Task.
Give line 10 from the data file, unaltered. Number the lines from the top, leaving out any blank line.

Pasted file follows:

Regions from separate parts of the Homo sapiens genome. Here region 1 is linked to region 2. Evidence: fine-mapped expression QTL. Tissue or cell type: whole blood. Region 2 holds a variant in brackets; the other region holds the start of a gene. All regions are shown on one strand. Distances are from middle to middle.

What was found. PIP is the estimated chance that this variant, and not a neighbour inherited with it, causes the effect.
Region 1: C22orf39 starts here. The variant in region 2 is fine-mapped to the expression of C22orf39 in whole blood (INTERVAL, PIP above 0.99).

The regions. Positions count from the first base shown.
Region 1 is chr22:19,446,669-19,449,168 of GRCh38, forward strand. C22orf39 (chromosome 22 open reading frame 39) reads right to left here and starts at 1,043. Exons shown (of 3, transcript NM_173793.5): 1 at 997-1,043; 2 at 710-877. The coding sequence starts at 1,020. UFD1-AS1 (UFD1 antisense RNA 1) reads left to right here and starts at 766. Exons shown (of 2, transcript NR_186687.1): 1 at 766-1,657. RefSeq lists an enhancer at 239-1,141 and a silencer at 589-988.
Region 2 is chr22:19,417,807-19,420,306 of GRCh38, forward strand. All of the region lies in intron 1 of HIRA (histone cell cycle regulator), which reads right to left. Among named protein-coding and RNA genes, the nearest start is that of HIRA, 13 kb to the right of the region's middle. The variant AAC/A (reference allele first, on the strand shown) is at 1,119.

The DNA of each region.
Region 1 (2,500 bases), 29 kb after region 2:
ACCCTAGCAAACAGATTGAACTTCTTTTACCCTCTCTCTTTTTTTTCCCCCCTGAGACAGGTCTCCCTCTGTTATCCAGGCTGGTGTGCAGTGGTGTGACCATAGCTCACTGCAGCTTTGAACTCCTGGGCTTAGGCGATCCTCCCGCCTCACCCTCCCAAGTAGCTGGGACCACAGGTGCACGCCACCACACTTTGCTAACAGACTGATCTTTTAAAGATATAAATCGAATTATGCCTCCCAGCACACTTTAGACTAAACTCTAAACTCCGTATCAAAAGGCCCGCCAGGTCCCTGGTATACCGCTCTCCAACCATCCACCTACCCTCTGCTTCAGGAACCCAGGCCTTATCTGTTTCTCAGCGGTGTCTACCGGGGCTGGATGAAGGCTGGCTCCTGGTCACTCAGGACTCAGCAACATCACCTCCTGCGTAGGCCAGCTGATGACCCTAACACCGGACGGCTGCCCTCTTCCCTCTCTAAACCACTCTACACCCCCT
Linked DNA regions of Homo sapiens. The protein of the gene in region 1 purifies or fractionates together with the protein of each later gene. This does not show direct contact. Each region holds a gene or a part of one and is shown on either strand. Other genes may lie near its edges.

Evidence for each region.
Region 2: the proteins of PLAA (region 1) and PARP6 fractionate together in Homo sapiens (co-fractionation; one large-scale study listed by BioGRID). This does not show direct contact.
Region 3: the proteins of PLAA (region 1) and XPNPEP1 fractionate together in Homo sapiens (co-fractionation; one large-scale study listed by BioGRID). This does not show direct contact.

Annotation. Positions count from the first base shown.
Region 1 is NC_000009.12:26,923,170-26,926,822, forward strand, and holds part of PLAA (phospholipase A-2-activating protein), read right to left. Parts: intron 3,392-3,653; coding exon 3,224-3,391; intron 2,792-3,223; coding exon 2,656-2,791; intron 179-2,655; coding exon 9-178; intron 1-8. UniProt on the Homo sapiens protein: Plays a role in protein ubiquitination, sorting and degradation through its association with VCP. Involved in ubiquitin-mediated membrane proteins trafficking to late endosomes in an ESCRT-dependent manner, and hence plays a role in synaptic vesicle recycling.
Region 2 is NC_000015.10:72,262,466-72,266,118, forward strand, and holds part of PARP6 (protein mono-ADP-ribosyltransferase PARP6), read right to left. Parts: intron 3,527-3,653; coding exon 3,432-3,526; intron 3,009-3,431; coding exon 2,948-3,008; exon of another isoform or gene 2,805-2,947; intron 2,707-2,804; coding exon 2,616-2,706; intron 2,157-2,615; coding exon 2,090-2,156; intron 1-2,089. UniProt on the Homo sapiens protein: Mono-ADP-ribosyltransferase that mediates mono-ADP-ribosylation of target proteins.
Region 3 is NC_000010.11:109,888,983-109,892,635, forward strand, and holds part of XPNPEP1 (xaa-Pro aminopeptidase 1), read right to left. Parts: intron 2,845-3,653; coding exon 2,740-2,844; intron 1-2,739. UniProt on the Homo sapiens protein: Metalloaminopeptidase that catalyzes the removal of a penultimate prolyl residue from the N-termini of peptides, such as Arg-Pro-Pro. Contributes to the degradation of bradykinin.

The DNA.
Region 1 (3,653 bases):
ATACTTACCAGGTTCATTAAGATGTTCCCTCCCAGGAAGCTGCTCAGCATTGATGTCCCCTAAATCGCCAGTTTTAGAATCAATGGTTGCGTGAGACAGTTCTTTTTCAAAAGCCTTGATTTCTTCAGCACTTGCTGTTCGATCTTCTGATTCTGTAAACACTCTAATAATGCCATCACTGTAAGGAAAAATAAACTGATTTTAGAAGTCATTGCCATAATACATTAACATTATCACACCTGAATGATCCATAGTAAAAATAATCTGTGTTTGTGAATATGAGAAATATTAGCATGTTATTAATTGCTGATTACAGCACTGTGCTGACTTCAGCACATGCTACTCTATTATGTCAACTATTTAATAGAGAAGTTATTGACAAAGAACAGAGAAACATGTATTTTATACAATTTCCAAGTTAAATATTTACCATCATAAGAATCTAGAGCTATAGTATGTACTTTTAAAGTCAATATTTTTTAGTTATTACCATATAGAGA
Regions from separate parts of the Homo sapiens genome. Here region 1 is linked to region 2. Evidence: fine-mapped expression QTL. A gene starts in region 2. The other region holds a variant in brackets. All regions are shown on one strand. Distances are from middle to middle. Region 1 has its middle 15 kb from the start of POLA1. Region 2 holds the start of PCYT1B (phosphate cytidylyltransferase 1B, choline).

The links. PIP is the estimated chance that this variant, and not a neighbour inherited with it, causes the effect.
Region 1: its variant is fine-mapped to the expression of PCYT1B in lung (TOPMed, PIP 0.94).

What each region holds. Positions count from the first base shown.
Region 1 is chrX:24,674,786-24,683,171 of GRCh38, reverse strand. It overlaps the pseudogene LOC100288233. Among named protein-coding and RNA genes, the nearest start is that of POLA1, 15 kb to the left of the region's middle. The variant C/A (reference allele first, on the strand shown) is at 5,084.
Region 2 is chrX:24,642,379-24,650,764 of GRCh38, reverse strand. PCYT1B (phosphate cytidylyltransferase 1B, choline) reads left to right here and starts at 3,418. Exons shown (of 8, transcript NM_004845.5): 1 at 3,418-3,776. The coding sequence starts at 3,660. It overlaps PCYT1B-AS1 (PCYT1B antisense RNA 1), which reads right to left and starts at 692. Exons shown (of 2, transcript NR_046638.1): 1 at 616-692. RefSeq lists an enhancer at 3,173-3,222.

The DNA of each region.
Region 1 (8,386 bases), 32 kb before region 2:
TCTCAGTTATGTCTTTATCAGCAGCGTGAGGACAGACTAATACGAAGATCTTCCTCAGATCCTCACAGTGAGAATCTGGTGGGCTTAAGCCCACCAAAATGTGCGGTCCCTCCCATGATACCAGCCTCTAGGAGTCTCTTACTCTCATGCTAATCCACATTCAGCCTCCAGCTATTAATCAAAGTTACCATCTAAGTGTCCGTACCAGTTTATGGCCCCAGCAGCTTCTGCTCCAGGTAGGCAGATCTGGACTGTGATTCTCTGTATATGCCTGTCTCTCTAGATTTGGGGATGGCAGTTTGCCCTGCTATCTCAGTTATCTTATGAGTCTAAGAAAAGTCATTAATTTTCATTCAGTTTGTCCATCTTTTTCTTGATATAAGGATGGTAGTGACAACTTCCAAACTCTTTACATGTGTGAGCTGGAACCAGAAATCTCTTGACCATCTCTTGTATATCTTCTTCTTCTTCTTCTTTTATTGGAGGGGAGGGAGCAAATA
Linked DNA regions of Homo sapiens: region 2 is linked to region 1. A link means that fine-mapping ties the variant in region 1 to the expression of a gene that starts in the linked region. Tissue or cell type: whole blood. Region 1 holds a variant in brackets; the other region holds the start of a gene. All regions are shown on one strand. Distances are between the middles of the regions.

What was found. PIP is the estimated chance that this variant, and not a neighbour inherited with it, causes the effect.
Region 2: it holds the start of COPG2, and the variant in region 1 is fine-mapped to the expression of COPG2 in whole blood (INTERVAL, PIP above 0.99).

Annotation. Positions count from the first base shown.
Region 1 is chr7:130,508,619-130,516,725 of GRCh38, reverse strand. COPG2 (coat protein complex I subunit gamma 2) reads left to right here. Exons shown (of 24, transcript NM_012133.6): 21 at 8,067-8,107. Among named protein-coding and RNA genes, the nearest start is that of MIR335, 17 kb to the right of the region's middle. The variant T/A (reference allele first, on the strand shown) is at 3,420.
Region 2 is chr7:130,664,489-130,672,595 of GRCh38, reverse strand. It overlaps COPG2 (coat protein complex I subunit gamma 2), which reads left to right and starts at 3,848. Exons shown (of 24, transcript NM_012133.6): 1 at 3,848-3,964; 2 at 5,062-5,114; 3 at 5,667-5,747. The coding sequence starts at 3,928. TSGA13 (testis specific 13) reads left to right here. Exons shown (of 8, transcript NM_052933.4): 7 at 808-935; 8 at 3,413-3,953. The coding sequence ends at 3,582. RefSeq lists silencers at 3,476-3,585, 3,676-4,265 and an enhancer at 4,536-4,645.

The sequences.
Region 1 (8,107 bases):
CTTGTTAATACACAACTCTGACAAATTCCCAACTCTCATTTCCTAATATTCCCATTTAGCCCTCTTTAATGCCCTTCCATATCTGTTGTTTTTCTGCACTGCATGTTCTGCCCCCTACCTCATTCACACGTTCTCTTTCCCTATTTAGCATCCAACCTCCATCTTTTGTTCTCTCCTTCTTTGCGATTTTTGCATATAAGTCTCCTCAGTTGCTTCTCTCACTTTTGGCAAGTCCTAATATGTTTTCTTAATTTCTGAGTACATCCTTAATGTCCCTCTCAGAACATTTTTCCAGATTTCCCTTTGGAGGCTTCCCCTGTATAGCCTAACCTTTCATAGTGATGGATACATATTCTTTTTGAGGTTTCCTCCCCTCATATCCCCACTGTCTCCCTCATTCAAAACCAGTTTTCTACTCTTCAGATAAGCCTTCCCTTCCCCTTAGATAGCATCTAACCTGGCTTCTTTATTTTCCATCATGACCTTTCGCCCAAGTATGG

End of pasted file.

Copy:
Linked DNA regions of Homo sapiens. The protein of the gene in region 1 purifies or fractionates together with the protein of each later gene. This does not show direct contact. Each region holds a gene or a part of one and is shown on either strand. Other genes may lie near its edges.